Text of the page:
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Benefits of Sleep Tracking: The Quantified Self

Ever wonder about the quality of your sleep? Are you curious about your sleeping patterns? Well, there is no reason to stay in the dark because sleep tracking devices are no longer exclusive to medical professionals.

Nowadays, we can turn our bedrooms into “laboratories” and conduct our own “experiments” in order to gain insights into our sleeping habits and the quality of our sleep. In this article, we will talk about sleep tracking to help you understand the benefits of sleep tracking.

The Quantification of Our Existence

In the previous years, we have seen a high number of interesting mass-market gadgets that are designed to measure and evaluate our sleeping patterns. A number of different factors have contributed to this development—awareness and technological advancement among them. But, most importantly, the curiosity inherent to the human mammal.

Since the proliferation of big data, it isn’t just large corporations that are benefiting from them. Big data is the use of seemly innocuous and unsuspecting data to gain insights using statistics. Computers and apps take care of the number crunching and all we have to do is look at the information to find meaningful correlations. In the most basic essence, big data just means recording literally everything and then looking into it to find significant information.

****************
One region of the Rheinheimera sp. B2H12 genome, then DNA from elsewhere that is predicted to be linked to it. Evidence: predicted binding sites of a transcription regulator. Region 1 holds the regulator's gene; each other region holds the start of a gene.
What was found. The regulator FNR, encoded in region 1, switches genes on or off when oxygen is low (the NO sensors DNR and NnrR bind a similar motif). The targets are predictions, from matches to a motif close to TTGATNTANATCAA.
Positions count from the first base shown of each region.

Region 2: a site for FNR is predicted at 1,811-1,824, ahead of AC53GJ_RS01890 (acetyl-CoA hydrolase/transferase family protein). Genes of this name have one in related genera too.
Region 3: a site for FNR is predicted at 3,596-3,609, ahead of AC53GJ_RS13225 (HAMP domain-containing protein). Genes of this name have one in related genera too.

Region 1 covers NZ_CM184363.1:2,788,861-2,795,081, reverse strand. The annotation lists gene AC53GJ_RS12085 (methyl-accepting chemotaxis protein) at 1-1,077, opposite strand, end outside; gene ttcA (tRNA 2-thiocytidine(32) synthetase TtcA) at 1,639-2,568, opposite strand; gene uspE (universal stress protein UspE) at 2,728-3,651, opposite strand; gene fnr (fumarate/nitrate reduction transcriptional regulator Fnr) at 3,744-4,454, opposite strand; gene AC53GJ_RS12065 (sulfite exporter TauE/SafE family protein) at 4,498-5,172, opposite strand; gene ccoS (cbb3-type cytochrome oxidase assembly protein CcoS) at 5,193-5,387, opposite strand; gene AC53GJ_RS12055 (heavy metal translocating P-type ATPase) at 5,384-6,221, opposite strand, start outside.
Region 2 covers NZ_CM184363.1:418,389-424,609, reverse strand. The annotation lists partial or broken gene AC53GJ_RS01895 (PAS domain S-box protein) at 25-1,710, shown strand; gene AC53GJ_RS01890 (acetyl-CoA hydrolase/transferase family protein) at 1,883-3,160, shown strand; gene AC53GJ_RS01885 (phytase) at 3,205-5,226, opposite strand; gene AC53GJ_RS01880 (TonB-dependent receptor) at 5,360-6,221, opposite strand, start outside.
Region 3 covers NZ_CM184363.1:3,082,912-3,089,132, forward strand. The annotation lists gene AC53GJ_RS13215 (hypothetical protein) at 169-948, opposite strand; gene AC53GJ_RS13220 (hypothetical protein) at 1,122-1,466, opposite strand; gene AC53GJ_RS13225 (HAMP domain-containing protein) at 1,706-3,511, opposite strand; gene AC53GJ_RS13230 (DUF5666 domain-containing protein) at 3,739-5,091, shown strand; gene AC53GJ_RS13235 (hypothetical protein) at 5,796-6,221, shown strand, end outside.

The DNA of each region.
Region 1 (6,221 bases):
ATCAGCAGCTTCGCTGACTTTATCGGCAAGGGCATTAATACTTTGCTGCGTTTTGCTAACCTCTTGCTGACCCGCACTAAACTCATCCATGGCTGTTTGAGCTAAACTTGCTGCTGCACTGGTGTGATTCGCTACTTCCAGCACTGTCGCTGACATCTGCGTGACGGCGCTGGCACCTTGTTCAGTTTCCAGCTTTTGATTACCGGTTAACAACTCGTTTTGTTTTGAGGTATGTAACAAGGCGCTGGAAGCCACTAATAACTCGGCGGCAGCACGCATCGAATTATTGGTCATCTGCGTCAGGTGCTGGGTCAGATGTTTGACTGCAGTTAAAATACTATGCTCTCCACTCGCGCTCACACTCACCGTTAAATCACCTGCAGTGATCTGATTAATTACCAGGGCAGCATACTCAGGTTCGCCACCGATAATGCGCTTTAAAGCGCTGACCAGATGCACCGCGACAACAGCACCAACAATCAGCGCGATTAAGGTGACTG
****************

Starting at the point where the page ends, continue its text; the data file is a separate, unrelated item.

Since even mid-range smartphones have more computing or processing power than the supercomputers of the 1980s, crunching huge sets of data no longer requires specialized hardware and even a smartphone can be used for such purposes. Such has resulted in data tracking apps to proliferate including sleep tracking apps and devices.

Sleep monitoring is part of a more significant phenomenon that has swept our collective psyche. This phenomenon is known as the quantified self which, as the name suggests, is the collection of data on ourselves in the hope of quantifying our existence in numerical terms. This can provide incredible insights into our subconscious mind as well as other habits and behavioral patterns.

For example, collecting and archiving our spending data and comparing it based on the time of the day, week, and month, and looking for a correlation between emotional state and spending habits, etc.

Benefits of Tracking Sleep

So, why even bother monitoring sleep? Well, despite the depth and the breadth of the human knowledge, which ranges from particle physics to gene splicing, we know surprisingly little about sleep. We do understand that sleep along with exercise and proper nutrition are the fundamental pillars of health.

The problem here is that a healthy diet and physical training both require conscious decisions on our part, whereas sleep is a bit elusive. We sleep for a certain number of hours in a day.

Some more than others, but we all sleep. So how do you achieve a good night’s rest? This is where sleep monitoring comes in. Tracking sleep can help us maneuver through a lot of these questions and might even lead to some answers.